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Home Features Exclusives J.Eddie Peck on Acting, Y&R, and Life After Genoa City

J.Eddie Peck on Acting, Y&R, and Life After Genoa City


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For J. Eddie Peck, Home is on the Range, no longer in Genoa City

There is something about tall, dark, and handsome with big blue eyes that melts me. At 6'3"J. Eddie Peck (ex Cole, Y&R) is no exception. Along with those gorgeous great looks, he is soft-spoken with a down home, down-to-earth charm that makes him irresistible. He is a sweetheart of a heartthrob.

Refreshing, since Peck's career was handed to him, or so it would seem. Who was it that said: "Life is what happens while you're busy making other plans?" For Peck, whose first love is music, drama/acting was something he always admired and enjoyed, but never saw as a career.

"I wanted to be a DJ from about age 13," he says. After hosting a country/western radio show in his college town of Joplin, Missouri, he ventured to LA to get voice over work. Confident in his talent, but lacking in finances, he crashed an audition for a television commercial.

"It was my second day in town," Peck recalls. "I had no money. The audition was for callbacks. An advertising executive from J. Walter Thompson said ‘I want that guy over there,' meaning me!" Peck says with a laugh. "The casting director said ‘He's not invited. He crashed this audition,' and was about to throw me out!" But the ad exec was adamant and wanted to see Peck on camera. "I got it," Peck bellows. "Just like that!" It was a commercial for Sansui stereos and it got Peck his first agent. "I did that spot, and within a week, they sent me out on another. A 4-commercial campaign for Timex watches."

The agency was looking to cast a good-looking guy against a supermodel for the Timex campaign. Peck thought, "Gosh, I don't have a shot at this." (He really did say "gosh!" :o). "I was at the agency looking at all the headshots of all these handsome people, and it just wasn't me," Peck says. "I wasn't polished like that. But, I needed to make a living, and they were determined to send me out on the audition, so I asked who the super model was."

It turned out to be Rene Russo. Peck was not familiar with her at the time. "I only knew Cheryl Tiegs and Christy Brinkley, so I asked to see Rene's picture. I thought whoa! She's way too old for me. They are never going to cast me opposite her. She was much more mature than I."

"How long ago was this," I asked. "That's not important," he giggled. "You want the story, or you want dates?"

"The story!" I replied with a laugh.

At the time of this interview, Peck and I were sitting in his dressing room on the set of Young & the Restless. He greeted me with a warm handshake and a huge smile. As I work with a tape recorder, he escorted me inside and closed the door so the tape would not pick up outside noise.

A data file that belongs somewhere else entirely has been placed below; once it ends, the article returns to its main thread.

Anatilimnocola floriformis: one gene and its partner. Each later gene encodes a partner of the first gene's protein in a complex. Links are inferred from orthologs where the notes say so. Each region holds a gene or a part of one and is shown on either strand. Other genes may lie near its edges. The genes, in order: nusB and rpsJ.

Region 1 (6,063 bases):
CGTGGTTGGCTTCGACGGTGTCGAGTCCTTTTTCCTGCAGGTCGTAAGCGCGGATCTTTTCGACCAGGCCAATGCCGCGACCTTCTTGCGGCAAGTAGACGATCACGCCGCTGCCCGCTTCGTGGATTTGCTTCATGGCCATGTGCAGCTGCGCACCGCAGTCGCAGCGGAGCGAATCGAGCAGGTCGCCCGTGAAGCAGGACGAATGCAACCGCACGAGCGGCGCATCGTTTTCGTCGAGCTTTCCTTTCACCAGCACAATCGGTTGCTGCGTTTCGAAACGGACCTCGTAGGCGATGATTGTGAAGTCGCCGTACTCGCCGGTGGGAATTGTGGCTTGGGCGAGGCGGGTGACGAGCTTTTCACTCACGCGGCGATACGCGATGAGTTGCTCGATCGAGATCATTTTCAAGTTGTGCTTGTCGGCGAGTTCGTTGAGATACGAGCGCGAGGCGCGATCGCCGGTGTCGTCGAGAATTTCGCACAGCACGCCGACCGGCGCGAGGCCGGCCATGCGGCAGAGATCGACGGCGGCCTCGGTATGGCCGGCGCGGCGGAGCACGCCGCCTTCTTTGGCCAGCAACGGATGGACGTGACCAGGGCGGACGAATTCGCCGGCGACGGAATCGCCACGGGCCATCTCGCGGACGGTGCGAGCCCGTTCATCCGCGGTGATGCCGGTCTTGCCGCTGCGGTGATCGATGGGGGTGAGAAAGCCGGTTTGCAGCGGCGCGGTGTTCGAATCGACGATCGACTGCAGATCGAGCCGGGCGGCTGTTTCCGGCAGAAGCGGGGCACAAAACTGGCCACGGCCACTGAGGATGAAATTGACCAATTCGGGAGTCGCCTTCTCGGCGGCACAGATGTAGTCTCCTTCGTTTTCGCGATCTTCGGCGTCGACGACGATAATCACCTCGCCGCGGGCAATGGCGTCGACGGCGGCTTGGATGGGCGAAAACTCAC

His dressing room was large for CBS Television City cast accommodations, with two comfy sofas, a television monitor, a phone. Wardrobe for his next scene was hanging nearby. He had just gotten his script for an episode scheduled to tape a week later.

"I ended up going on that audition, and I got hired," Peck continued. That Timex campaign launched his commercial career. He did print work as well. In his first two-and-a-half years in the business, Peck did 25 national commercials.

"Then I went to Europe for a couple of years," Peck says. "Came back and went to school for an MBA. Did one semester. But people kept pushing me toward acting. Acting, acting, acting."

At this point, Peck had yet to study acting. "I was very interested in acting, and I loved it," he said. "I really thought I could do it. I had all the confidence in the world because I always felt I had the heart for it, the sensitivity, the strength."

Yet, he was uncomfortable. He didn't feel he knew what he was doing. "I wasn't an actor," Peck admits, "and did not like being in a situation where I wasn't good at something." But it didn't stop him from getting hired. "I got roles and I don't even know why they cast me, but they did." Peck believes it was due, in large part, to his personality. "They hired me because they liked me," he says. Regardless of his getting work in a variety of roles (villains, boys next door, surfers, New Yorkers, southerners), he enrolled in acting classes to develop the craft. "I got into theater groups, and continued studying for seven years."

Peck went on to star in both features and primetime television. Young & the Restless was his 6th television series. With Y&R for seven years, he maintains that his forte is not the 3-camera, fast-paced format of daytime television.

"There are many on Y&R whose work translates very well to daytime. I think they do a better job here, with daytime's pace and 3-camera technique, than they would in another medium. I commend them so much because the ones who can do that are wonderful. It's a very hard thing to do. For me? I am a single-camera, need more time, kind of guy. I get better and better the more I do (daytime). I can sit (in my dressing room) and work it, work it, work it. Rehearsing for me is like night and day in my potential.